Any deviation from the specification may result into poor quality output. Therefore, ignoring specifications is not only unethical but may also affect the overall image of the organisation.

Follow Total Quality Practice

Quality can be an ethical issue as customers expect quality products and services from organisations. Any deviation in offering products from what was promised can be a serious ethical issue.

A slight error during the production process can damage the quality severely. Therefore, it is important to follow quality guidelines to produce what is promised.

Crosscheck Supplier’s Background

Suppliers are the major elements in the overall POM process. They provide organisations with raw materials to be used for producing the final output. Therefore, the quality of the final output depends largely on the quality of input provided by suppliers.

It is therefore a responsibility of an organisation to ensure that raw materials received are of good quality, and suppliers are abiding by the defined quality standards. For this, it is important for the organisation to crosscheck the background of suppliers to ensure that they have a good market image.

Tata Code of Conduct (TCOC)

The values and principles, that govern Tata Steel’s business come under the Tata Code of Conduct (TCOC), established in 1998. This code of conduct serves as a guideline to each employee and describes values, ethics and business principles that are expected from them to show in personal and professional conduct.

TCOC is designed to deal with diverse cultural and business-related issues across the group. It is deployed through a well-formulated structure called the Management of Business Ethics (MBE). This structure is based on four pillars, which are:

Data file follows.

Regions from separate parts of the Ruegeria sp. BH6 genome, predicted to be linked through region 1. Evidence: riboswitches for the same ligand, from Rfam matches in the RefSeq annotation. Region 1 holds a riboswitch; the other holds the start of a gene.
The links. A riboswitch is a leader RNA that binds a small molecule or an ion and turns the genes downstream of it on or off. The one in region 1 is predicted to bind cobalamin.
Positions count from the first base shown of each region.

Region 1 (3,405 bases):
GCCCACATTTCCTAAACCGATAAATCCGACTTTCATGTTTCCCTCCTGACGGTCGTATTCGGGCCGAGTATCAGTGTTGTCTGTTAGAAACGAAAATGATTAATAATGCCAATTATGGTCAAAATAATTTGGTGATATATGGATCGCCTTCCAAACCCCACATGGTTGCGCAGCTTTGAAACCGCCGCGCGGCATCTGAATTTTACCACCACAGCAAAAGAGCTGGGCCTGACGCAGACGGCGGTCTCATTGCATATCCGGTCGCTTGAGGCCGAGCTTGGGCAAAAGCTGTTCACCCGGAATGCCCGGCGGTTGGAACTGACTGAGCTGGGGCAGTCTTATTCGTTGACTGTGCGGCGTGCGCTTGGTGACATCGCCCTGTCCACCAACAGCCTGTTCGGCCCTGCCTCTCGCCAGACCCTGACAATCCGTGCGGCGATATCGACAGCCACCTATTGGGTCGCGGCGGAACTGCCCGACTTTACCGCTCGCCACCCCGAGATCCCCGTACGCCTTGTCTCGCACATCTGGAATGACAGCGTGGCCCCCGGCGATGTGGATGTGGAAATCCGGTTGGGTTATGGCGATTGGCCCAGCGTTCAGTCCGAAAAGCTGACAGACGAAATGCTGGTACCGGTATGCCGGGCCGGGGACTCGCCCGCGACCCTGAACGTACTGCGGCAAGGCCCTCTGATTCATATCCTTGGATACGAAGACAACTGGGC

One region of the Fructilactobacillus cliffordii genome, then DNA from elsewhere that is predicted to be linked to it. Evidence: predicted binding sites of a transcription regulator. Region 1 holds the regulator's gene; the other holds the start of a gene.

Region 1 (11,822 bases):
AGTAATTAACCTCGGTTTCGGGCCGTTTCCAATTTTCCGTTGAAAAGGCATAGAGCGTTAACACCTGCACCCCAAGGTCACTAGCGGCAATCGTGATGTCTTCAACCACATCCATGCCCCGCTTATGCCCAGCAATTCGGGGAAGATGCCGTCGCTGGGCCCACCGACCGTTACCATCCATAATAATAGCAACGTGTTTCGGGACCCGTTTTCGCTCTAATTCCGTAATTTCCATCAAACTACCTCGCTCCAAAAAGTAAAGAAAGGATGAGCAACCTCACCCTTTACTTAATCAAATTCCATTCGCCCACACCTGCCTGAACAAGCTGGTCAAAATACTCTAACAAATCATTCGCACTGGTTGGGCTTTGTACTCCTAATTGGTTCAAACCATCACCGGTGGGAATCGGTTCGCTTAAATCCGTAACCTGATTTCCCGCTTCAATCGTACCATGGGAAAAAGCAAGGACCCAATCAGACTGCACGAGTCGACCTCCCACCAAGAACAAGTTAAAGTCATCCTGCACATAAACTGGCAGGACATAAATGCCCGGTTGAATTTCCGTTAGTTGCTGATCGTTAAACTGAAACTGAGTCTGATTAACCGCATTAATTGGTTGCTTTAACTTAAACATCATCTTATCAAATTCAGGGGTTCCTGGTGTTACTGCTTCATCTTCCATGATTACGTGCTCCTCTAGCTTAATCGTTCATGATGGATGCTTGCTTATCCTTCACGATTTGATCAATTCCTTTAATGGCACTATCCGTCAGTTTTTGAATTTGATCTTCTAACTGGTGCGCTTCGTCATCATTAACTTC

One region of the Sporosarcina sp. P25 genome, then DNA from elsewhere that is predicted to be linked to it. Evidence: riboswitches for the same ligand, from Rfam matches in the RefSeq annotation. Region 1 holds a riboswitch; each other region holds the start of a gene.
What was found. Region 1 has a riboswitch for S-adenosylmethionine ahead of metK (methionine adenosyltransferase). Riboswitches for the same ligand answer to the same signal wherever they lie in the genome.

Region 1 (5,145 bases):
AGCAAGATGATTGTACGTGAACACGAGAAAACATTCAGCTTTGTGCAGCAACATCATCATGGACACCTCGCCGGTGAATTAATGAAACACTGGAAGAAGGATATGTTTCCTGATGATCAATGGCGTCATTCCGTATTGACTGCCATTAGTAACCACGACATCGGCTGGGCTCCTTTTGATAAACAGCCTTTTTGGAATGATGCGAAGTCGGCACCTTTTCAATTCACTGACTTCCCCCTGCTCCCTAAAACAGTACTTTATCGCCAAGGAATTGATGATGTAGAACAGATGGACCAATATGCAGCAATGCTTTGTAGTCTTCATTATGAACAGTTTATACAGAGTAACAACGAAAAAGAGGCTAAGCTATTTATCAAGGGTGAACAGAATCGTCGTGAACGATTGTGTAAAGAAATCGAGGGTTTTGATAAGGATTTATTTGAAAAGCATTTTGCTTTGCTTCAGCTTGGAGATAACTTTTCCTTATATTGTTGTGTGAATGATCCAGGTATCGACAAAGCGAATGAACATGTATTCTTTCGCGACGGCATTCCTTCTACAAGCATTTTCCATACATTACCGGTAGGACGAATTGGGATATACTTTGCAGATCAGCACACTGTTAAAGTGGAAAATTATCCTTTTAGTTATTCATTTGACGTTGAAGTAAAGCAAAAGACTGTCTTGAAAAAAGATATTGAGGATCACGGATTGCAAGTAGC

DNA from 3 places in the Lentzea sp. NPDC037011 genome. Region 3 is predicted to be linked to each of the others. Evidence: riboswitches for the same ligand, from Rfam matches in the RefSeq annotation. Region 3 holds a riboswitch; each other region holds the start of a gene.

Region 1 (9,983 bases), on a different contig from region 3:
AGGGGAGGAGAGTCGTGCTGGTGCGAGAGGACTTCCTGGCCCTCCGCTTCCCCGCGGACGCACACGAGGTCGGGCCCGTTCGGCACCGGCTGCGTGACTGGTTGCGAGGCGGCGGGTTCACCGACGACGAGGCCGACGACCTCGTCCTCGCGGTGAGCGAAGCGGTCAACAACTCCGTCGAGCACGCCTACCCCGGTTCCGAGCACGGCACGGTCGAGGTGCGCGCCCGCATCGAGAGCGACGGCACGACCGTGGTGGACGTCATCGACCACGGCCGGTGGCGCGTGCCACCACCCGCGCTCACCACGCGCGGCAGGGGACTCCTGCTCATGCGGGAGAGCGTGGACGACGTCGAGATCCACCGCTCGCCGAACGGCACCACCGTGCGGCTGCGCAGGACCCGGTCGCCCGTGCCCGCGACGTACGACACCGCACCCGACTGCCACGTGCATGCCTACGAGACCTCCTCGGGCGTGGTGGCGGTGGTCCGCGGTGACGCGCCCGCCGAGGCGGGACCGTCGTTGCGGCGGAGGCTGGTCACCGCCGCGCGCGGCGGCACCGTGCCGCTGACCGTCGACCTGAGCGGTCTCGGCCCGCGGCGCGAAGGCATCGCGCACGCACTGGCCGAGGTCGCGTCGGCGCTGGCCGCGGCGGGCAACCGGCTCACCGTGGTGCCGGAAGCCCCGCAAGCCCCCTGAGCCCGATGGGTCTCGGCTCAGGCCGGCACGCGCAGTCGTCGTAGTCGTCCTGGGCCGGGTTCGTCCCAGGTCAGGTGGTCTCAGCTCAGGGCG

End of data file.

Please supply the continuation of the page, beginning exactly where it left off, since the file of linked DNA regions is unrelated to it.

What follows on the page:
The Managing Director is also Tata Steel’s chief ethics officer. A designated Ethics Counsellor supported by Departmental Ethics Coordinators, reports directly to the Managing Director and has access to the Board of Directors.

Communication and Awareness

Compliance to the Code is a condition of service for all employees and is also a pre-requisite for service for suppliers, contractors and vendors, who must agree to respect it. Employee seminars, compliance training and ethics awareness workshops are conducted at frequent intervals.

Evaluation of Effectiveness

The MBE Programme is evaluated and reviewed and new initiatives as required are introduced under the MBE Annual Business Plan.

Compliance Structure

A number of systems and processes based on zero tolerance have been put into place to ensure that governance standards are met. These include Gift Policy, Whistle Blower Policy, Vendors Whistle Blower Policy, Sexual Harassment Prevention and Redressal Guidelines.

Business Ethics